I am also beginning a project that puts Arab American studies in conversation with studies of U.S. settler colonialism. Thus far, I am examining how Syrian migrant peddlers in the late 19th century were facilitators of settler colonialism in newly-acquired Native lands.
When I reflect on what I enjoy most about teaching my answer comes immediately: I am in the business of thinking. I view teaching as a multidirectional learning process especially successful at the liberal arts college, where we connect all fields of knowledge to establish intellectual foundations for life-long learning. Teaching at Denison University has given me a renewed desire to learn as I feel inspired by my colleagues’ examples and the students’ demands for excellence.
There are three goals that animate my teaching: I put students at the center of the learning process, I help them develop their self-awareness and intrinsic motivation (which I think are indispensable for life-long learning), and I provide collaborative learning environments as I see them critical to educating responsible citizens.
Specific themes that I incorporate into my classes are:
- Critical thought, active intellectual and social engagement, collaborative learning.
- Global and local identities: migration movements, nationalism.
- Gender identity. Representation and power of religious groups. Ethnic/race identification.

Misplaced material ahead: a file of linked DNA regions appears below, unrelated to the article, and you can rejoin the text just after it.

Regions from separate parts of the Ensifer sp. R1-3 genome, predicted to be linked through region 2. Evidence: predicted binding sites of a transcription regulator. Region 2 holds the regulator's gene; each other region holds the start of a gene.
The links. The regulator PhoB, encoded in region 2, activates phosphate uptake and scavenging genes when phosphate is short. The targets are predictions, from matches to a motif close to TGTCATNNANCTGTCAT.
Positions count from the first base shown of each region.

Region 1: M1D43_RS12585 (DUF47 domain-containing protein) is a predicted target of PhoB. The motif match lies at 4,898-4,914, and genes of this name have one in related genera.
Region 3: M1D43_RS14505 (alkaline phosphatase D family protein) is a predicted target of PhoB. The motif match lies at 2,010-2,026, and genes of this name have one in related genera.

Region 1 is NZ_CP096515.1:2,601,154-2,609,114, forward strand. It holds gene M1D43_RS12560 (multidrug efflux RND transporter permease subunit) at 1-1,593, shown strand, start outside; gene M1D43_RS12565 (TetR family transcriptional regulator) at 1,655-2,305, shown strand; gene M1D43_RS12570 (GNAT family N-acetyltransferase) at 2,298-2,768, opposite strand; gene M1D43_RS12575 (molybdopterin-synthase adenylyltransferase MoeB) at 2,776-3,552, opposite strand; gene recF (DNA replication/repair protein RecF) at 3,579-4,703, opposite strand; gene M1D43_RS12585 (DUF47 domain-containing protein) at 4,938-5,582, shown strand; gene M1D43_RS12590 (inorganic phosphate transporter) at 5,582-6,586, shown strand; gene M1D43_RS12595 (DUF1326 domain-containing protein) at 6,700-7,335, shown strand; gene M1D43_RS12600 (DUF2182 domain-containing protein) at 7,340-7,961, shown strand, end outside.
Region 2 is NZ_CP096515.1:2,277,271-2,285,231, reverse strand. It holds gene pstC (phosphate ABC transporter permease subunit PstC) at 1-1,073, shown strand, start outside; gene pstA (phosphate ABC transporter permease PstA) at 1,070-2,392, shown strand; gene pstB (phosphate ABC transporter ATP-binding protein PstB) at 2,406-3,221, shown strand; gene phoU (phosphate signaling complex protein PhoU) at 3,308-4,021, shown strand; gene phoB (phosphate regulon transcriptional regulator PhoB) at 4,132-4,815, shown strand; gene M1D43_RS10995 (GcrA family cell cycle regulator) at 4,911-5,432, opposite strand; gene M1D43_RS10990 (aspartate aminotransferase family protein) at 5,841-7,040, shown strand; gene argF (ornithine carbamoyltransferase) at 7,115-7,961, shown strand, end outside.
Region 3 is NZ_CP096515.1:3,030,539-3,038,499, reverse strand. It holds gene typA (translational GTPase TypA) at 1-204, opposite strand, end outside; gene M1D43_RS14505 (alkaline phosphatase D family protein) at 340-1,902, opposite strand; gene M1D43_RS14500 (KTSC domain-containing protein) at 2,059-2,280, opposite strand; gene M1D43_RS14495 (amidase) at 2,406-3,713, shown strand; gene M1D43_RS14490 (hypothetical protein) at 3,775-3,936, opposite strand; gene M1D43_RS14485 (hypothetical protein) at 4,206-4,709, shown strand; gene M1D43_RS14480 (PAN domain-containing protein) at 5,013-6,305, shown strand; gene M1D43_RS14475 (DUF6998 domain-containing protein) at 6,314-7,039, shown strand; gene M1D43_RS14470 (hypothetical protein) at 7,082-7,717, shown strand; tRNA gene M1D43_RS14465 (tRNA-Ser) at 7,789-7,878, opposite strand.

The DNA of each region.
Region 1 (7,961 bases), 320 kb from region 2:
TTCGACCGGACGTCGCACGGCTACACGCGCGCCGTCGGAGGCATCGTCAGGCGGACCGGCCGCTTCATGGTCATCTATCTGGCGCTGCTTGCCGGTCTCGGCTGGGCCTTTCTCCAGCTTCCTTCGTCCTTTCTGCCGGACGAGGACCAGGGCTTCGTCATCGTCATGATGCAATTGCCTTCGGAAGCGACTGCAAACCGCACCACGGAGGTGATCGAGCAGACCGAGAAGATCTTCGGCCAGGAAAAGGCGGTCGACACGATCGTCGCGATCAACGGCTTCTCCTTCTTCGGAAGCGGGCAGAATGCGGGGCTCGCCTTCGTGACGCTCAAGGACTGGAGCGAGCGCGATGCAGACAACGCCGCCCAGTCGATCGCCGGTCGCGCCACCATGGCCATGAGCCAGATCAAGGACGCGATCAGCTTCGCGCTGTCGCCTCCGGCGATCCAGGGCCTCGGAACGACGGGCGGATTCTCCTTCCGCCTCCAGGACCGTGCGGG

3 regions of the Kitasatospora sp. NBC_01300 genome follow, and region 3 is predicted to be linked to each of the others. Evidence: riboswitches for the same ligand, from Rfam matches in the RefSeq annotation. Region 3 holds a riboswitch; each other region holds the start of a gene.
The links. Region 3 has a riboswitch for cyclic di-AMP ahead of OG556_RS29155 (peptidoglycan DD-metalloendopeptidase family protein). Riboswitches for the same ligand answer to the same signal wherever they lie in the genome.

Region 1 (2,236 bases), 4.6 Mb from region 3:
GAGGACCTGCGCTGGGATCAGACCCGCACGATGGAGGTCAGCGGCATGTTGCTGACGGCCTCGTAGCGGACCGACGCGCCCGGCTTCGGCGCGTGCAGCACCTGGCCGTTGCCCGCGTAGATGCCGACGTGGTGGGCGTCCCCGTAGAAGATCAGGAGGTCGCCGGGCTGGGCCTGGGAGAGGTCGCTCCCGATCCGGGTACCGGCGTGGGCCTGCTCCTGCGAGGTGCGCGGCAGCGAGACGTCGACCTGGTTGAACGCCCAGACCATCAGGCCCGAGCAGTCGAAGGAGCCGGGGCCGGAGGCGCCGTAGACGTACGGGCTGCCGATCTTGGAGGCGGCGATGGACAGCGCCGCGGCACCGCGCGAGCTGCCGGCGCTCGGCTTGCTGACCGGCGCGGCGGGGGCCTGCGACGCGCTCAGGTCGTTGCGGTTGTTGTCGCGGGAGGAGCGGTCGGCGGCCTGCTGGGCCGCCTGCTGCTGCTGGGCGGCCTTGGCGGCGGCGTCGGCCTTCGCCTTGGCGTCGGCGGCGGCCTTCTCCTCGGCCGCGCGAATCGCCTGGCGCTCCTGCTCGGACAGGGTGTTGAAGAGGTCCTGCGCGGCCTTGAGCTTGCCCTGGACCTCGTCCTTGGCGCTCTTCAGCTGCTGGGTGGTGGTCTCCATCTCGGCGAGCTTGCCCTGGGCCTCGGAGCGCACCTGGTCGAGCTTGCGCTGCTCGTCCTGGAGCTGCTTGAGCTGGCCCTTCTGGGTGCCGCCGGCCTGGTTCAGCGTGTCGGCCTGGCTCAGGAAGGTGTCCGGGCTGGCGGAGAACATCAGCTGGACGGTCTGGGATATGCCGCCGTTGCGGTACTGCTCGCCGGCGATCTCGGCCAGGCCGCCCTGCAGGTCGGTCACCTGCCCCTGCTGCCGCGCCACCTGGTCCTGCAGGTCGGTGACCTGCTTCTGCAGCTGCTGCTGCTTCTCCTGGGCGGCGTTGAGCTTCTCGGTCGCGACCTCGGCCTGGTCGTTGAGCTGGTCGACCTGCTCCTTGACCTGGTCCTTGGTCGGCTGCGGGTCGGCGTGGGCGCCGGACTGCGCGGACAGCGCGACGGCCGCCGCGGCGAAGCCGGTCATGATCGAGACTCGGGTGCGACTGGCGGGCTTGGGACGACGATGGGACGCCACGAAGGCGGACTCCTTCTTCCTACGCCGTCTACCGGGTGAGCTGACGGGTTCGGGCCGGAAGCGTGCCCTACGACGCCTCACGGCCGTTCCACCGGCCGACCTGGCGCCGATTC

- Service learning pedagogy.
My teaching at Denison University is enhanced by my specialization in contemporary literatures and cultures of Spain. These are some topics I examine in my research, and that we analyze in most of my classes:
- 20th Century Peninsular literature, especially novel, with a cultural studies approach.
- Spanish peninsular film and women studies.
- Literature and cultures of Equatorial Guinea.
- Africa-Spain and Trans-Atlantic connections in history of thought.
- Service learning philosophies.
Belinda Andrews-Smith is the Coordinator of Vocal Studies for the Denison Music Department. She is an accomplished soprano who maintains a busy singing and academic career.
Belinda is a working performer. She has been a featured soloist in numerous performances of oratorios and cantatas and has appeared with the Vivaldi Travelling Circus, the Trinity Episcopal Chamber series, the Denison Concert Choir, the Kenyon College Chamber Singers, and the Welsh Hills Symphony. Belinda has also sung numerous opera roles including; The Queen of the Night (The Magic Flute), Margot (The Desert Song), Alice Ford (Falstaff ), Adina (The Elixir of Love), Clorinda (La Cenerentola), Dama (Macbeth), Dame Carruthers (Yeomen of the Guard), Anna (Nabucco), The Queen of the Fairies (Iolanthe), and Mabel (The Pirates of Penzance). She is a frequent performer with Opera Columbus and Columbus Light Opera, and has appeared most recently in the 2004 Opera Columbus production of Iolanthe.
"Dr. Lauren Araiza joined the faculty at Denison in the spring of 2007. She teaches survey courses in African-American history and the U.S. since 1865. She also offers seminars on the Civil Rights Movement, the intellectual history of Black Power, the American West, and comparative social movements. Her other teaching interests include labor history, comparative race and ethnicity, and oral history.